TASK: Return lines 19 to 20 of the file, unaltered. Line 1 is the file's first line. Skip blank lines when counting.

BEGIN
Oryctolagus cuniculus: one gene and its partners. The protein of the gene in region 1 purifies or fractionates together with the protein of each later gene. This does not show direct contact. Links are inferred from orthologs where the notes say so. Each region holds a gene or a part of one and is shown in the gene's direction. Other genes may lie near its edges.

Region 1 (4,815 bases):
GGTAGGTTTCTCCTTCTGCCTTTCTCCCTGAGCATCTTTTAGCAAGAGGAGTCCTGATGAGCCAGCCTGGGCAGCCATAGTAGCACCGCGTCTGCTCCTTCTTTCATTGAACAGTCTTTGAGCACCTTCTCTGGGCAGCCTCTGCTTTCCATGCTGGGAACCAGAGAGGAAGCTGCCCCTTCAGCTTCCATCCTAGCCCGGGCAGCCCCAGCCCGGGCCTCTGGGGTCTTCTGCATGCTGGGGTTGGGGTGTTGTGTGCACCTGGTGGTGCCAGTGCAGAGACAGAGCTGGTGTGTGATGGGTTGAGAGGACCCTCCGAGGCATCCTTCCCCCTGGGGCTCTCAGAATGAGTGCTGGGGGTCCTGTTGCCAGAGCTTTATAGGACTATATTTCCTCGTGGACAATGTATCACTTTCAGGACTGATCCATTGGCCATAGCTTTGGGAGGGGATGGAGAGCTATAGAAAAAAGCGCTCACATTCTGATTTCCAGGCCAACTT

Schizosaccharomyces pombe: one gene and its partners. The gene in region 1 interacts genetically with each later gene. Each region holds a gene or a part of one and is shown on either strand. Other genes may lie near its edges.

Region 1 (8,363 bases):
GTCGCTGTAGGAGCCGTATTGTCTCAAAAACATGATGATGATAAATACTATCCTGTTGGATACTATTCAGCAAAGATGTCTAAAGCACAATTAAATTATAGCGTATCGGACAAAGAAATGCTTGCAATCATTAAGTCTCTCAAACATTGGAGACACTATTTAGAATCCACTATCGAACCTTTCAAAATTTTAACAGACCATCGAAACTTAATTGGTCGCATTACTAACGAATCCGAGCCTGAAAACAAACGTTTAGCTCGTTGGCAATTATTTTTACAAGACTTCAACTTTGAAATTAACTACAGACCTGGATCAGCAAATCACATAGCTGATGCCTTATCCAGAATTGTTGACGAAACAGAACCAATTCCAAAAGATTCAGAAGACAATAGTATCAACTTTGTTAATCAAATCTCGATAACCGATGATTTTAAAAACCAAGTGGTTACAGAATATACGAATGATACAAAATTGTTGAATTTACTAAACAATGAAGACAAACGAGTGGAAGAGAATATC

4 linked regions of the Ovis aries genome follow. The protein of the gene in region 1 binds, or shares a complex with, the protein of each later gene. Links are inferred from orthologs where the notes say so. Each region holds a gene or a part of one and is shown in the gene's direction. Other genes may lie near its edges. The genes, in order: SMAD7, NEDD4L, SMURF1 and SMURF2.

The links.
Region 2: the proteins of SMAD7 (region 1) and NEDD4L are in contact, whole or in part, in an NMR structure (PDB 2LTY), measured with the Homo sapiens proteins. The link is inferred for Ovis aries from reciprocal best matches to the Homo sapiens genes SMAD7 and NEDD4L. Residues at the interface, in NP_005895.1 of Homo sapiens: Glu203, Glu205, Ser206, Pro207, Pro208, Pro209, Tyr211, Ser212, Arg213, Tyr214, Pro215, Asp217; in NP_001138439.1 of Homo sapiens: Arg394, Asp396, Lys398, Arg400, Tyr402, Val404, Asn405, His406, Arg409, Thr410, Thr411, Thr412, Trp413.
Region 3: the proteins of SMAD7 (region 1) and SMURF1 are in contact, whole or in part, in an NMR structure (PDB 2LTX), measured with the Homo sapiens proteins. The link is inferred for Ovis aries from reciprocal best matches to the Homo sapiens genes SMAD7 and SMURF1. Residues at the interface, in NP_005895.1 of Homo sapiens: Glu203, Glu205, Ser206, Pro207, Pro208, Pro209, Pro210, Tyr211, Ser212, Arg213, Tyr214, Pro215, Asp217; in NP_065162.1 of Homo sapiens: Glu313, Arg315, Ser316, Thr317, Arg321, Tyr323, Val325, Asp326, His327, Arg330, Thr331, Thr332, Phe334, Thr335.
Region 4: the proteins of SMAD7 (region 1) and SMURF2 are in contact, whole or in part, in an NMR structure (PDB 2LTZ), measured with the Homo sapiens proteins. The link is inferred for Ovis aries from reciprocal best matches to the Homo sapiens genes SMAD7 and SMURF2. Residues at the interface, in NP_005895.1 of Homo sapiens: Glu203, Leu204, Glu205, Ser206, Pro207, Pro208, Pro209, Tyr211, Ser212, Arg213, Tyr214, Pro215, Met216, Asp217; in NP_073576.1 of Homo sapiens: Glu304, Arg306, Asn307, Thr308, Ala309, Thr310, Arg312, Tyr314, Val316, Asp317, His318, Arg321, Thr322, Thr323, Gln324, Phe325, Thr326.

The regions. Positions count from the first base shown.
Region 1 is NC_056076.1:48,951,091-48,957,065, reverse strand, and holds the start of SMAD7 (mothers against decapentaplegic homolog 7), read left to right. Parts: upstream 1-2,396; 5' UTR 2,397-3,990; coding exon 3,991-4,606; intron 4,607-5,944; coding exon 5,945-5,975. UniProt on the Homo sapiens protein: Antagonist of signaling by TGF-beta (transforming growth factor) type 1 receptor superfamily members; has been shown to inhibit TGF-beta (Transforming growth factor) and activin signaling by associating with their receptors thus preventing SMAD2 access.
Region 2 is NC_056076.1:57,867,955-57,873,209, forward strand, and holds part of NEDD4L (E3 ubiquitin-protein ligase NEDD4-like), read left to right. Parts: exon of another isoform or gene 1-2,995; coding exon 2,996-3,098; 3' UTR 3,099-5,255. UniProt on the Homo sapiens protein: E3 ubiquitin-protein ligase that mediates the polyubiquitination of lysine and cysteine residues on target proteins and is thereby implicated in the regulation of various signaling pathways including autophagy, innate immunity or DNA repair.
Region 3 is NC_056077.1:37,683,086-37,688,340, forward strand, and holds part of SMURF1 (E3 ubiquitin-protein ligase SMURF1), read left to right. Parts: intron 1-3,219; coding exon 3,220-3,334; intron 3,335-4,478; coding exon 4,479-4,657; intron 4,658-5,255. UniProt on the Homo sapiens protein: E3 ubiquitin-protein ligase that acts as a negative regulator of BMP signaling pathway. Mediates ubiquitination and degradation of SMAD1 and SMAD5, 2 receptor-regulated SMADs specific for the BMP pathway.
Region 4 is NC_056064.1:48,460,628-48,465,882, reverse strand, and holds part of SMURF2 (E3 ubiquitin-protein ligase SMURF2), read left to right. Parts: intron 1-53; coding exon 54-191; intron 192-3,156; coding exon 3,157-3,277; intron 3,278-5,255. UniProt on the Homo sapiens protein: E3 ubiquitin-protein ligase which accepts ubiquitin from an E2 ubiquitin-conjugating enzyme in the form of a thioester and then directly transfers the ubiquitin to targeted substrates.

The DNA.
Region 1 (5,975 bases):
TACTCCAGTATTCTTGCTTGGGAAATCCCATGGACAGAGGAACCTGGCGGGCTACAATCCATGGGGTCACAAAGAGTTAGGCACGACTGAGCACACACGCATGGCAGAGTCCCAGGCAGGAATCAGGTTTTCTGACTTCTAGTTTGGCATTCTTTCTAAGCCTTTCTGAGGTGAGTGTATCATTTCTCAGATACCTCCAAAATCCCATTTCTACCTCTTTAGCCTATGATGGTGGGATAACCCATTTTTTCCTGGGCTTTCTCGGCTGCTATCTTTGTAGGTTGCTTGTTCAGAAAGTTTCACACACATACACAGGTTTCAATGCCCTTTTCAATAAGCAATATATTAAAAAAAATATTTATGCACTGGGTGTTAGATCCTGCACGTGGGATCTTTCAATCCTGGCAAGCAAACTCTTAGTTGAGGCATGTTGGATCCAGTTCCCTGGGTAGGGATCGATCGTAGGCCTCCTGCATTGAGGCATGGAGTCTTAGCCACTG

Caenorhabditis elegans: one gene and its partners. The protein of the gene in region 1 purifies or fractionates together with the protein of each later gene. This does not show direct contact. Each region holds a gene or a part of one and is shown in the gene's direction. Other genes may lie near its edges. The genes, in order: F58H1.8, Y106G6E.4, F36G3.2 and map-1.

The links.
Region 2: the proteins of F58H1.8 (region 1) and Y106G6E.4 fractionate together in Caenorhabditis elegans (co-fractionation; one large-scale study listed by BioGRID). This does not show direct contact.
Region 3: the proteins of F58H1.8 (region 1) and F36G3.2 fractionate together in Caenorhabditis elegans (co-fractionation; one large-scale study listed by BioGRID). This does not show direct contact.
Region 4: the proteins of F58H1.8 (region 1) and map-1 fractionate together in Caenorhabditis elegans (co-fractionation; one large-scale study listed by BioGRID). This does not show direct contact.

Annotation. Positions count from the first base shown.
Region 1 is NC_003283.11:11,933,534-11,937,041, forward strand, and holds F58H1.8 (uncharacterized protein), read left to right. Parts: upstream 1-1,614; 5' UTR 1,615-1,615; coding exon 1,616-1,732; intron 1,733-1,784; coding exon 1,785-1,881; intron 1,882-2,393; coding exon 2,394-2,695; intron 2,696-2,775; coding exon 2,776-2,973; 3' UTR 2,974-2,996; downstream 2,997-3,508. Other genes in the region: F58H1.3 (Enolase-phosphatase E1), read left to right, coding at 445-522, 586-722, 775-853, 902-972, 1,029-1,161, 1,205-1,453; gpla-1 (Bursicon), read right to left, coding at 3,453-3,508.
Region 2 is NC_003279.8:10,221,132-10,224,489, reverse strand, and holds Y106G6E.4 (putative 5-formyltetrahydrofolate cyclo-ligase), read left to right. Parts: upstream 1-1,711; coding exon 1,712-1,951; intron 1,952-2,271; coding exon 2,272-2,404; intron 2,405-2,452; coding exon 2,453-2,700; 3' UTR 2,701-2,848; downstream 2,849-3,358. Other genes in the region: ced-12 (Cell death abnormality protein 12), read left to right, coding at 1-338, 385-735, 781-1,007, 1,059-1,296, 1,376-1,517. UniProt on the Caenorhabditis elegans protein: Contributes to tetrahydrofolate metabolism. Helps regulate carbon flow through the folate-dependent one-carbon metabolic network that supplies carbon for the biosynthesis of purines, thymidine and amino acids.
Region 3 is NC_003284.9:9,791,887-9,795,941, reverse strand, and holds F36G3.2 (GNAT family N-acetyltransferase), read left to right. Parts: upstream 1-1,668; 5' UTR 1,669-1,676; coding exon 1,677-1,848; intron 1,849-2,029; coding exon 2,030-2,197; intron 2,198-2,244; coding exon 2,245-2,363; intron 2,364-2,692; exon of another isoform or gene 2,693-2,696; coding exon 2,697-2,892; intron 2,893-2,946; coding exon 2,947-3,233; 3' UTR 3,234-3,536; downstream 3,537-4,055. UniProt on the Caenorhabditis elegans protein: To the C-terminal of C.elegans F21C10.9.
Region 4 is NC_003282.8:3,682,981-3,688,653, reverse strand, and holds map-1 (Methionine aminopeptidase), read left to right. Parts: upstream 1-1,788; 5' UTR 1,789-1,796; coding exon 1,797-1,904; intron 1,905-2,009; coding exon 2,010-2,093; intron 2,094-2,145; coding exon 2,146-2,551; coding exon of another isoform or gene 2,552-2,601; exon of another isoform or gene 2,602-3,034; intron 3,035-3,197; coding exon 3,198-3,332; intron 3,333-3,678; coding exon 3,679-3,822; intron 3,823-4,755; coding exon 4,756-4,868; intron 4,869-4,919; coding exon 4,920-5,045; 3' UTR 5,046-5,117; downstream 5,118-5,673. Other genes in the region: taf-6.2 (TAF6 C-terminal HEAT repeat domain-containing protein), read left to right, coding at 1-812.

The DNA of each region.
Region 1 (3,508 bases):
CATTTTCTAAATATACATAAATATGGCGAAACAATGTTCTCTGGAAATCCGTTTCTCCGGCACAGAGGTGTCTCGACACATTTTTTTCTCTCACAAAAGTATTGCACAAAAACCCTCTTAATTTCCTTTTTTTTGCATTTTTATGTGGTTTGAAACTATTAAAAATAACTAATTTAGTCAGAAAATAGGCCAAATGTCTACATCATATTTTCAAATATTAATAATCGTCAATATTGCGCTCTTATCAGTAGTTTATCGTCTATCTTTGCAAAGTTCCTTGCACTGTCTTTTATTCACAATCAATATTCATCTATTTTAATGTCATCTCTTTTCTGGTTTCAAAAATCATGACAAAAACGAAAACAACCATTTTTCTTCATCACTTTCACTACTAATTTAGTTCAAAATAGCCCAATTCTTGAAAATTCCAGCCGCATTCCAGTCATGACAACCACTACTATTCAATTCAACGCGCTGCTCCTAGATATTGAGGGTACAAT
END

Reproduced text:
TACTCCAGTATTCTTGCTTGGGAAATCCCATGGACAGAGGAACCTGGCGGGCTACAATCCATGGGGTCACAAAGAGTTAGGCACGACTGAGCACACACGCATGGCAGAGTCCCAGGCAGGAATCAGGTTTTCTGACTTCTAGTTTGGCATTCTTTCTAAGCCTTTCTGAGGTGAGTGTATCATTTCTCAGATACCTCCAAAATCCCATTTCTACCTCTTTAGCCTATGATGGTGGGATAACCCATTTTTTCCTGGGCTTTCTCGGCTGCTATCTTTGTAGGTTGCTTGTTCAGAAAGTTTCACACACATACACAGGTTTCAATGCCCTTTTCAATAAGCAATATATTAAAAAAAATATTTATGCACTGGGTGTTAGATCCTGCACGTGGGATCTTTCAATCCTGGCAAGCAAACTCTTAGTTGAGGCATGTTGGATCCAGTTCCCTGGGTAGGGATCGATCGTAGGCCTCCTGCATTGAGGCATGGAGTCTTAGCCACTG

Caenorhabditis elegans: one gene and its partners. The protein of the gene in region 1 purifies or fractionates together with the protein of each later gene. This does not show direct contact. Each region holds a gene or a part of one and is shown in the gene's direction. Other genes may lie near its edges. The genes, in order: F58H1.8, Y106G6E.4, F36G3.2 and map-1.